(a) Jurisdiction over petitions filed under this chapter shall be concurrent between the District Court and Circuit Court.

(b) The Court of Justice shall provide a protocol for twenty-four (24) hour access to interpersonal protective orders in each county with any protocol, whether statewide or local, being subject to Supreme Court review and approval of the initial protocol and any subsequent amendments. This protocol may allow for petitions to be filed in or transferred to a court other than those specified in paragraph (a) of this subsection.

(c) The Court of Justice may authorize by rule that petitions in a specific county be filed in accordance with a supplemental jurisdictional protocol adopted for that county. This protocol may provide for petitions to be filed in or transferred to a court other than those specified in paragraph (a) of this subsection.

(7) Any judge to whom a petition is referred under subsection (6) of this section shall have full authority to review and hear a petition and subsequently grant and enforce an interpersonal protective order.

(8) If the judge of a court in which there is a pending request for modification or enforcement of an existing order of protection is unavailable or unable to act within a reasonable time, the proceedings may be conducted by any judge of the county in accordance with court rules.

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Criminal Stalking Laws

KRS § 508.130. Definitions for KRS 508.130 to 508.150. (2009)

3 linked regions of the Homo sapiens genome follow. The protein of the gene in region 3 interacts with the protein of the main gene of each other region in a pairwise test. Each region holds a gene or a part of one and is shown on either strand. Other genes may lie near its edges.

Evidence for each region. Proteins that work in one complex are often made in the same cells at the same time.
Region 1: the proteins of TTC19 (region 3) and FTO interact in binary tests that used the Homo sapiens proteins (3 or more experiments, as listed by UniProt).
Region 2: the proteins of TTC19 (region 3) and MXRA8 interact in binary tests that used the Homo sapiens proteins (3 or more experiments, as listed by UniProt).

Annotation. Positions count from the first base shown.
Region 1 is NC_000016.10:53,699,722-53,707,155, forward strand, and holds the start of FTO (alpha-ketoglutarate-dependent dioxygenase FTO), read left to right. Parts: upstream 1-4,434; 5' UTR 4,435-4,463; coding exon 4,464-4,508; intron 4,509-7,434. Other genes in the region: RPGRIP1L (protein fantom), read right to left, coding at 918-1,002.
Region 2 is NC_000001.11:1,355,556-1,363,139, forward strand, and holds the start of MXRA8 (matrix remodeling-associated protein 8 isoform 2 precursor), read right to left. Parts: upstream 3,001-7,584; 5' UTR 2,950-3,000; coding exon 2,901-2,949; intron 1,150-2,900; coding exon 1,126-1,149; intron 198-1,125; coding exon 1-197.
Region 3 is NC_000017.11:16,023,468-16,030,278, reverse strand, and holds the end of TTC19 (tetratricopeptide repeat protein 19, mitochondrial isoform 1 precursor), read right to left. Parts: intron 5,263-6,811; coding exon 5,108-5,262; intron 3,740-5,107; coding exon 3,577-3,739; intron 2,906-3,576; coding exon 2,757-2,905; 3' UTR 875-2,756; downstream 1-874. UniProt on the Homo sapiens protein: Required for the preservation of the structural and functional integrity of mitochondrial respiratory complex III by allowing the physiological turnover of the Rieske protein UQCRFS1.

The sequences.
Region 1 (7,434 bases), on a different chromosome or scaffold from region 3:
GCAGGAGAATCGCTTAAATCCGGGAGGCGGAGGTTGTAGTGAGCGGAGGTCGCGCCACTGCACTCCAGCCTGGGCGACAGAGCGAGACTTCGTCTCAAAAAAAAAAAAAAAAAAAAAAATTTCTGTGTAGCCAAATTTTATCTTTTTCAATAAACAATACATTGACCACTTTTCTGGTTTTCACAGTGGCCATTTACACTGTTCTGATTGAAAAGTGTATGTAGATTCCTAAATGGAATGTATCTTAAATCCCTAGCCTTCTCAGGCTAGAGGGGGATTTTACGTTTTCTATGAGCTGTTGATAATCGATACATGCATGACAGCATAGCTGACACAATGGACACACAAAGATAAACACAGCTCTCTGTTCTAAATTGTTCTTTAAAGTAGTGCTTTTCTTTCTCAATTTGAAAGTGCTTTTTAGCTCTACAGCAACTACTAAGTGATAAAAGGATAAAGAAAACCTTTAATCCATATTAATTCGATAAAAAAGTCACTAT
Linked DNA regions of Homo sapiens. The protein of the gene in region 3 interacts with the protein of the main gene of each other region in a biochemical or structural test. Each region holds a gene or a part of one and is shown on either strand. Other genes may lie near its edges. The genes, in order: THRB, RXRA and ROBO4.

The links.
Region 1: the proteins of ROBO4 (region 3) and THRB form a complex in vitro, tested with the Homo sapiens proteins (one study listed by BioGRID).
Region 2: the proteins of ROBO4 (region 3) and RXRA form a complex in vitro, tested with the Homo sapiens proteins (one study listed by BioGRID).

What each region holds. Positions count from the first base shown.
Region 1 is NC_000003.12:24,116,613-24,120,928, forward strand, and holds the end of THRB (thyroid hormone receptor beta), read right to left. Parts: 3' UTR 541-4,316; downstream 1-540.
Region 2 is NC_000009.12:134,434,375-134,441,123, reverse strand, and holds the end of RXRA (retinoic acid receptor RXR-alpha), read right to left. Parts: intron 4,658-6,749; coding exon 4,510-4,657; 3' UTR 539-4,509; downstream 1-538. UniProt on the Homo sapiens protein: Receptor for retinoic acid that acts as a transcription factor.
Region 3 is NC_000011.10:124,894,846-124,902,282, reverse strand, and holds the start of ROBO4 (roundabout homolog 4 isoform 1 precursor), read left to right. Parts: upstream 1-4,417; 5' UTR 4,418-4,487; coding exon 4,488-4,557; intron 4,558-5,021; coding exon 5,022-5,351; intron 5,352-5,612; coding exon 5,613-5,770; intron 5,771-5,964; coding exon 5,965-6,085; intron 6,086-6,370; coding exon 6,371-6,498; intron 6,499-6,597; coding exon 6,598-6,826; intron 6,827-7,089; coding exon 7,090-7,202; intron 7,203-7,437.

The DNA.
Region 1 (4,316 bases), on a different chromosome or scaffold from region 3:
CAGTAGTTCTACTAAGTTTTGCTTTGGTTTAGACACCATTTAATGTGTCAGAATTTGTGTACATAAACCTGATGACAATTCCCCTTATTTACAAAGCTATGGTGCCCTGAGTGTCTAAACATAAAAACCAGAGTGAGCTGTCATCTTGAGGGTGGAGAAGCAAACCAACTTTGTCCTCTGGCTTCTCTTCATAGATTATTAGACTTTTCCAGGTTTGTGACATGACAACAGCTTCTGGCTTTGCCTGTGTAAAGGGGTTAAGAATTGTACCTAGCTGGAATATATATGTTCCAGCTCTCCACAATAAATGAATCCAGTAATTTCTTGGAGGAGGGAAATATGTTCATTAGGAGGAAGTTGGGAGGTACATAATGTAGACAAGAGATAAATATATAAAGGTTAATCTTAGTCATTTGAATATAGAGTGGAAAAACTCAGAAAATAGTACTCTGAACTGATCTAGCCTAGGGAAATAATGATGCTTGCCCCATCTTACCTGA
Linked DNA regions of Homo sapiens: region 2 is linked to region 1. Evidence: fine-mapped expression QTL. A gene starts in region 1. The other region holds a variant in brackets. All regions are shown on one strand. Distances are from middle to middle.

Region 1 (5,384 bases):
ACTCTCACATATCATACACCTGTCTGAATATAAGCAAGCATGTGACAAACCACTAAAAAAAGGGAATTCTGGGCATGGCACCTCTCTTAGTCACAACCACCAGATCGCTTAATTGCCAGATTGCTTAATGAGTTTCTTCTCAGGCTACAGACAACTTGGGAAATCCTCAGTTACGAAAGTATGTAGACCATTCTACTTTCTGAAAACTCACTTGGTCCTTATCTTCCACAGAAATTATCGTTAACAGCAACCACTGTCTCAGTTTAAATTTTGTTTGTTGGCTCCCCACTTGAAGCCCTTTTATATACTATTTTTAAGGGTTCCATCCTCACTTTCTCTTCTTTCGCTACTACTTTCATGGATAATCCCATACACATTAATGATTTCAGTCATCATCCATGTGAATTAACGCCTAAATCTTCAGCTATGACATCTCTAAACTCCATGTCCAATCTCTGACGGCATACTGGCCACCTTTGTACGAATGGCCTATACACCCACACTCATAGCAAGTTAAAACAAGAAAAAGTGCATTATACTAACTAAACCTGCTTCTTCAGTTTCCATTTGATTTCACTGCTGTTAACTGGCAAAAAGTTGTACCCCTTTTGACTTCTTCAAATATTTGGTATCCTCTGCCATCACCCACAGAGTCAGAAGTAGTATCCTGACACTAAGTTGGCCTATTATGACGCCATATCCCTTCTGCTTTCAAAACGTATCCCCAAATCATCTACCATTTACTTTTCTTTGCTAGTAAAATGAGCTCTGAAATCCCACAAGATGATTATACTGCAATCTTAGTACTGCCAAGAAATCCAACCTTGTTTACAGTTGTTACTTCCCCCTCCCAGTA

As used in KRS 508.130 to 508.150, unless the context requires otherwise:


(a) To "stalk" means to engage in an intentional course of conduct:

1. Directed at a specific person or persons;

2. Which seriously alarms, annoys, intimidates, or harasses the person or persons; and

3. Which serves no legitimate purpose.

(b) The course of conduct shall be that which would cause a reasonable person to suffer substantial mental distress.

(2) "Course of conduct" means a pattern of conduct composed of two (2) or more acts, evidencing a continuity of purpose. One (1) or more of these acts may include the use of any equipment, instrument, machine, or other device by which communication or information is transmitted, including computers, the Internet or other electronic network, cameras or other recording devices, telephones or other personal communications devices, scanners or other copying devices, and any device that enables the use of a transmitting device. Constitutionally protected activity is not included within the meaning of "course of conduct." If the defendant claims that he was engaged in constitutionally protected activity, the court shall determine the validity of that claim as a matter of law and, if found valid, shall exclude that activity from evidence.

(3) "Protective order" means